True Barn Find: 1964 Pontiac GTO Parked for 54 Years Comes With Rust and Two Engines

1964 Pontiac GTO barn find 13 photos
Photo: Fred Miller/Facebook Marketplace
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A barn find is a classic car that has been rediscovered after being stored, often in derelict condition. However, the term is often applied to vehicles that aren't very old and spent just a few years off the road. Well, this 1964 Pontiac GTO is a true barn find—one that's been locked away for more than 50 years.
Unearthed in Massachusetts in 2023, this Poncho was parked for unknown reasons sometime in 1969. That's right, this once-gorgeous muscle car spent only five years on the road. Dragged out of a "leaky old barn" after 54 years, the GTO is now looking for a new home. And like any proper barn find, it comes with a long list of issues.

The hardtop doesn't look all that bad, given how long it sat without maintenance. There's surface rust on every body panel, but you can still see traces of the factory blue paint. More importantly, there are no massive holes in the body. However, the trunk pan is in poor condition. There are no photos of the chassis, but issues are to be expected in that area as well.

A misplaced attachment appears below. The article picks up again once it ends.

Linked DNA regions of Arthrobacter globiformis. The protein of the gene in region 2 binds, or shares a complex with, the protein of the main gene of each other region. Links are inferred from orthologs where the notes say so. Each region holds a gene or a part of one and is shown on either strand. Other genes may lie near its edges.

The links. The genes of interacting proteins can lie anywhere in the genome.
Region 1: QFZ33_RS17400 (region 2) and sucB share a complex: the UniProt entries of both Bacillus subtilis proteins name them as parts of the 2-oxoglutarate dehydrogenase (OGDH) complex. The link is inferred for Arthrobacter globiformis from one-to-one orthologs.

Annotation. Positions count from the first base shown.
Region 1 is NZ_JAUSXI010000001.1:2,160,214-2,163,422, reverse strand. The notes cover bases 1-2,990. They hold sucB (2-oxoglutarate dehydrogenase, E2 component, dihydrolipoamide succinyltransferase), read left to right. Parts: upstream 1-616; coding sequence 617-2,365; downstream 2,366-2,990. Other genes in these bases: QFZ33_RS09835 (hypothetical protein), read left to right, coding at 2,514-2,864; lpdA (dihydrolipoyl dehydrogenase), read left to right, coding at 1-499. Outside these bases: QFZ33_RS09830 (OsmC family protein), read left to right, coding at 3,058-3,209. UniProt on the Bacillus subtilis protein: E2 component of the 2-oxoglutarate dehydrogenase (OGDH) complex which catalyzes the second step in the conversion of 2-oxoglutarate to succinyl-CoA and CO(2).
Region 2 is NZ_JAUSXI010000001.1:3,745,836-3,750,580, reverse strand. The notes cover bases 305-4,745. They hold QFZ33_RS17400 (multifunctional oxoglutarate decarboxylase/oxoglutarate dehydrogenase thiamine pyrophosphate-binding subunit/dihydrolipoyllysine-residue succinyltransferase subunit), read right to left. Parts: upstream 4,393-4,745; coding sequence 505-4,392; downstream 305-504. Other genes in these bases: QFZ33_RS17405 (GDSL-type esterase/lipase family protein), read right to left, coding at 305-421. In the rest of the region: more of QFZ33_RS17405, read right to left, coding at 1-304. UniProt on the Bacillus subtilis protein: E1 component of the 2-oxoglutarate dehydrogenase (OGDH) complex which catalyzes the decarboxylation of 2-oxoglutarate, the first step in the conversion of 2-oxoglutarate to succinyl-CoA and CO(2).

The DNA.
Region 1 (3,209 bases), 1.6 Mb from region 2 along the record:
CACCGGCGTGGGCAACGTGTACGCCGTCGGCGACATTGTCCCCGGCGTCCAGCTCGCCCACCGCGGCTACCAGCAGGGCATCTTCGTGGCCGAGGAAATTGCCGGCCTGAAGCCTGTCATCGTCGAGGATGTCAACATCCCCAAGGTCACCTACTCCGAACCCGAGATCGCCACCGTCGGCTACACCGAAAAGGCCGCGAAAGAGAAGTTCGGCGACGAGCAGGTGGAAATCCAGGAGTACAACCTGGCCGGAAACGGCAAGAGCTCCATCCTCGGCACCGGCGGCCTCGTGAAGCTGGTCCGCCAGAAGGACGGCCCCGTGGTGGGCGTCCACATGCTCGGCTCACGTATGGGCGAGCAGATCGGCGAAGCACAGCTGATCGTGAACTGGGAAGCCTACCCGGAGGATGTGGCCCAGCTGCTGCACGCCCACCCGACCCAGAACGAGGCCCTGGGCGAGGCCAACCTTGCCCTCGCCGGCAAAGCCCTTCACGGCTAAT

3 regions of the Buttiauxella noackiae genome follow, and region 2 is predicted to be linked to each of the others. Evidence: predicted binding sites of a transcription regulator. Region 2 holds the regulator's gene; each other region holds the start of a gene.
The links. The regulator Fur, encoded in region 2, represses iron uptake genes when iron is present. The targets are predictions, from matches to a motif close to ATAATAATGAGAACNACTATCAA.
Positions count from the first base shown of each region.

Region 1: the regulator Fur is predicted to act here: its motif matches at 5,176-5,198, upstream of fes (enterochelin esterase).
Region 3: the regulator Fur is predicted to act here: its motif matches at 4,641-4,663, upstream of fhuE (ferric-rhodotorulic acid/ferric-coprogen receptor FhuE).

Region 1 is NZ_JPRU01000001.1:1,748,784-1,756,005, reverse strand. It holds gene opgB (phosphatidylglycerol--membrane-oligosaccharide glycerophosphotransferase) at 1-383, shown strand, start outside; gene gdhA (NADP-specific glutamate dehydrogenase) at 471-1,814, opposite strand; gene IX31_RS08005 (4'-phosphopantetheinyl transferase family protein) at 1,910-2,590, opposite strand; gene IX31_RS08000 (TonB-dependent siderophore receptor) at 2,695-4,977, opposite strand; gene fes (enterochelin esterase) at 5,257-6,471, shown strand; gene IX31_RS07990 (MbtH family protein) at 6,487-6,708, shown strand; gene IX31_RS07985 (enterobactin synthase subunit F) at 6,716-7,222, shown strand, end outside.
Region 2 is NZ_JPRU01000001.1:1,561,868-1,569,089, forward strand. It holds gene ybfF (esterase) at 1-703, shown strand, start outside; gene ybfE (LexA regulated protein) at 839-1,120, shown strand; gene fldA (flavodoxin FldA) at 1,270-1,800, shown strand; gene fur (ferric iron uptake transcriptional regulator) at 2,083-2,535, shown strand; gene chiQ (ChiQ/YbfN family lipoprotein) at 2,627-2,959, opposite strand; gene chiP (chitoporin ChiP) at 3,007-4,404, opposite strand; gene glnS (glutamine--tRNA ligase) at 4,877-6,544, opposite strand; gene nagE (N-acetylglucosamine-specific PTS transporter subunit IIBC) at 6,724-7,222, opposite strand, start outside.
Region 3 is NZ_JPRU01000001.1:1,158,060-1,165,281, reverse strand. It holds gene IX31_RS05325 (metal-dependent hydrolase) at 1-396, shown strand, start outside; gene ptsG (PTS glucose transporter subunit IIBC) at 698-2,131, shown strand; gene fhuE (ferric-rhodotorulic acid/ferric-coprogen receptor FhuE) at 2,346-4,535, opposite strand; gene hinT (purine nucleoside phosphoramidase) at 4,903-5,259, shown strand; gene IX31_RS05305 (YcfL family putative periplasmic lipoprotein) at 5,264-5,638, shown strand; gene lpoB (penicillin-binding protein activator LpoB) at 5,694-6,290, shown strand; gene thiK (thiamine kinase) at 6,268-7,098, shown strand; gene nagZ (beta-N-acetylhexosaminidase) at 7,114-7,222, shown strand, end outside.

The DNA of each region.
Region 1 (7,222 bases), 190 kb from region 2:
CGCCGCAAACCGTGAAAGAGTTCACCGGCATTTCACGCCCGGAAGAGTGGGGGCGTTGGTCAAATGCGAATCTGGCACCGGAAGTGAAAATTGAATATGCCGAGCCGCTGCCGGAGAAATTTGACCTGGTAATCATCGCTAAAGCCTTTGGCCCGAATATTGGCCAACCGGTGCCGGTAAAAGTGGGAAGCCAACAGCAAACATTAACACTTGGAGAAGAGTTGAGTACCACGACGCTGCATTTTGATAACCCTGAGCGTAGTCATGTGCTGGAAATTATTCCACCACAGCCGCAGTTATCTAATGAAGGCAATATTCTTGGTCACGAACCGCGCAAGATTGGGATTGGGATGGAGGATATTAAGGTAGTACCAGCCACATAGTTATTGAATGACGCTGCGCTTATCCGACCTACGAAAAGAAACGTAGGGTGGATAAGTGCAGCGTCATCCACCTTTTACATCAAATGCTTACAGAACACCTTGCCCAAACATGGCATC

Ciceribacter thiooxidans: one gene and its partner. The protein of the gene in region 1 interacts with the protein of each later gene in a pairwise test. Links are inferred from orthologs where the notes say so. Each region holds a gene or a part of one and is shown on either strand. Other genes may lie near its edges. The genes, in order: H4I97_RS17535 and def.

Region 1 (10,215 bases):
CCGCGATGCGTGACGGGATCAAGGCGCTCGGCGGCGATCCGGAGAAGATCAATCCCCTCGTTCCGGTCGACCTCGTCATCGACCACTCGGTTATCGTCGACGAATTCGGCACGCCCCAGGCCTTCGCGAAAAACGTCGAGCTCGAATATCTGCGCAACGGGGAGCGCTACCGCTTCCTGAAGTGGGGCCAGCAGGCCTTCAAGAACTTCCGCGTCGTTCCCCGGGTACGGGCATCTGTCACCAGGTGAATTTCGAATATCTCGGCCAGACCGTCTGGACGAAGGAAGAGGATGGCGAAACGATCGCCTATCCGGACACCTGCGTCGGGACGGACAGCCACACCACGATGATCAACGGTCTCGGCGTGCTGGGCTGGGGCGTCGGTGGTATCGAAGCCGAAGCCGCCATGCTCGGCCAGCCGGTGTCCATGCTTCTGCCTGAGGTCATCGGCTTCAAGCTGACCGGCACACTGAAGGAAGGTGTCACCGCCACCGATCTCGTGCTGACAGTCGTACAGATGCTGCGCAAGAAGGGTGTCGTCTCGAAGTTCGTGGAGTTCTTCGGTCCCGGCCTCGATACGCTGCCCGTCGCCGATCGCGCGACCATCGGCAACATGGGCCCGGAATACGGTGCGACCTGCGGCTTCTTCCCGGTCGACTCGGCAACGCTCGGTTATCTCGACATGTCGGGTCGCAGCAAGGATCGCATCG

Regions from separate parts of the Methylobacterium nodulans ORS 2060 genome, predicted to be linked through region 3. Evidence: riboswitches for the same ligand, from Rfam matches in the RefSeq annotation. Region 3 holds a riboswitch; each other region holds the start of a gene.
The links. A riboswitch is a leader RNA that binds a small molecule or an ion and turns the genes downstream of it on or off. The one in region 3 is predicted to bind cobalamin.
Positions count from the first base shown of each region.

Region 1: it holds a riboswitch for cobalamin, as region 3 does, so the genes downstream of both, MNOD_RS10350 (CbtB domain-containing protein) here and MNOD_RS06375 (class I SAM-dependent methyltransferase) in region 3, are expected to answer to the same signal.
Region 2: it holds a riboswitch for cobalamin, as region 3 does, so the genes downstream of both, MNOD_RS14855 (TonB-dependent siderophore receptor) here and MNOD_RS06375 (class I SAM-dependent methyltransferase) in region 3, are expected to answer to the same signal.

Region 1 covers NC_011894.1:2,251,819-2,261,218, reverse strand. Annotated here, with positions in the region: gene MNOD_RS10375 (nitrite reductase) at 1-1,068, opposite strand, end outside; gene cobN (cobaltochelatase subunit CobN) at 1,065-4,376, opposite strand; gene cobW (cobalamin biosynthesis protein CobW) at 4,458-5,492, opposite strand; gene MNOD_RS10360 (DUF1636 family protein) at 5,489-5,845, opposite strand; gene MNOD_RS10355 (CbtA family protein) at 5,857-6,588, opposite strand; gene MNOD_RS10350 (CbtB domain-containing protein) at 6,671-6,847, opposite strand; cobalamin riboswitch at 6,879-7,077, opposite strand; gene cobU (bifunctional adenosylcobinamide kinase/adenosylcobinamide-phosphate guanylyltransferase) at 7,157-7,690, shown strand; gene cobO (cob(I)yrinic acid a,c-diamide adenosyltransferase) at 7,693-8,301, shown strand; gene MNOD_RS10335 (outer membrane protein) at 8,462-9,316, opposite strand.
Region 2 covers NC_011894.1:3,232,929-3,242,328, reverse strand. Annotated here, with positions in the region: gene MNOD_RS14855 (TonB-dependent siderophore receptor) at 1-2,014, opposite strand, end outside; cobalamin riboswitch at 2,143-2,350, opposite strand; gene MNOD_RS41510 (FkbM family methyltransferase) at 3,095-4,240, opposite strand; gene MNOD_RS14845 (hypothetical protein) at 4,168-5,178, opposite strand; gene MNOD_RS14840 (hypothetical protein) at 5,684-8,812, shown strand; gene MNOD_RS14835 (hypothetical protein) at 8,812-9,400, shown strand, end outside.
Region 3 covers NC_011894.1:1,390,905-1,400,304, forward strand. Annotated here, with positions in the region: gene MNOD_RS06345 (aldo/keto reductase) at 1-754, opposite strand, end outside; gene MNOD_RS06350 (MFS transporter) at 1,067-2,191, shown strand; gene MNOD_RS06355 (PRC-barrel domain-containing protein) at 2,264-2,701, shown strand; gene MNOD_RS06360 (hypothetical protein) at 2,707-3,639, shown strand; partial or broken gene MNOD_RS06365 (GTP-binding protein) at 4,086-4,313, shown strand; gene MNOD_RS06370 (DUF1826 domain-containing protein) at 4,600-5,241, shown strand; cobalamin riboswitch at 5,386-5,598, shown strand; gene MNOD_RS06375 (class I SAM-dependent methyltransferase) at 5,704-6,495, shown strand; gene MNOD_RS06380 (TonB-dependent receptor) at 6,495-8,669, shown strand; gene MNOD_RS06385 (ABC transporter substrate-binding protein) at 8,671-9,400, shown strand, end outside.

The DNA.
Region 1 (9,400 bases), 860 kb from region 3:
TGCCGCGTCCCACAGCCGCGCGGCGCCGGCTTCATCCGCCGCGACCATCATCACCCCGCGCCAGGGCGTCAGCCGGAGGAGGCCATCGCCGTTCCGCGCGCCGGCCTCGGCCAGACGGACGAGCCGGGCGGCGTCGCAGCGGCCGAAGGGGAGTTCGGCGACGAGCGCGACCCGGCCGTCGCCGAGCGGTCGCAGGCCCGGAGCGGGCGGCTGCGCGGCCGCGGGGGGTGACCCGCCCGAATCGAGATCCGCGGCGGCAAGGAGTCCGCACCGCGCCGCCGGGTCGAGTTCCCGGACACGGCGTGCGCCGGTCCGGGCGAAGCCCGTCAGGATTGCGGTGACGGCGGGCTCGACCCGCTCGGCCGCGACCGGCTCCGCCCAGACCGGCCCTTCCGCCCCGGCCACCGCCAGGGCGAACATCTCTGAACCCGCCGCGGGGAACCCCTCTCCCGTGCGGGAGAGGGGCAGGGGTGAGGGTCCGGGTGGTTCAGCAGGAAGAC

The interior is surprisingly solid, with only slight traces of wear and a lot of dust covering the seats and the dashboard. The floor seems solid at first glance. It's unclear whether the missing driver-side door panel still exists and comes with the car.

Although the seller says the GTO hasn't moved since 1969, the previous owner's family attempted a partial restoration at some point. They reportedly fixed some interior parts and installed a "late model" 455-cubic-inch (7.5-liter) V8 engine. The latter runs and drives. However, the original powerplant and four-speed manual transmission still exist and are included in the sale.

And that's excellent news because this GTO left the assembly line with the optional and now very desirable 389-cubic-inch (6.4-liter) Tri-Power V8. Rated at 348 horsepower, 23 horses more than the regular 389 V8, the Tri-Power mill found its way into 8,245 units, about a quarter of the GTOs produced in 1964. However, the trio of two-barrel carburetors is missing. The engine has been partially dismantled, and it looks like it would need a complete rebuild to run again.

This GTO, which had been in the same family since new and until it was unearthed in 2023, is also a low-mileage classic. The odometer shows only 38,506 miles (61,969 km), all of which were recorded until the car was parked for good in 1969.

All told this first-year GTO needs a frame-off restoration to recapture its former glory. Sure, it could be revamped as a semi-survivor with the late-model 455 V8, but it would be a shame to waste the desirable Tri-Power lump. The question is, is the GTO worth restoring? If it's something you'd save, the Poncho is available in Lexington, South Carolina, for $26,550.
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About the author: Ciprian Florea
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Ask Ciprian about cars and he'll reveal an obsession with classics and an annoyance with modern design cues. Read his articles and you'll understand why his ideal SUV is the 1969 Chevrolet K5 Blazer.
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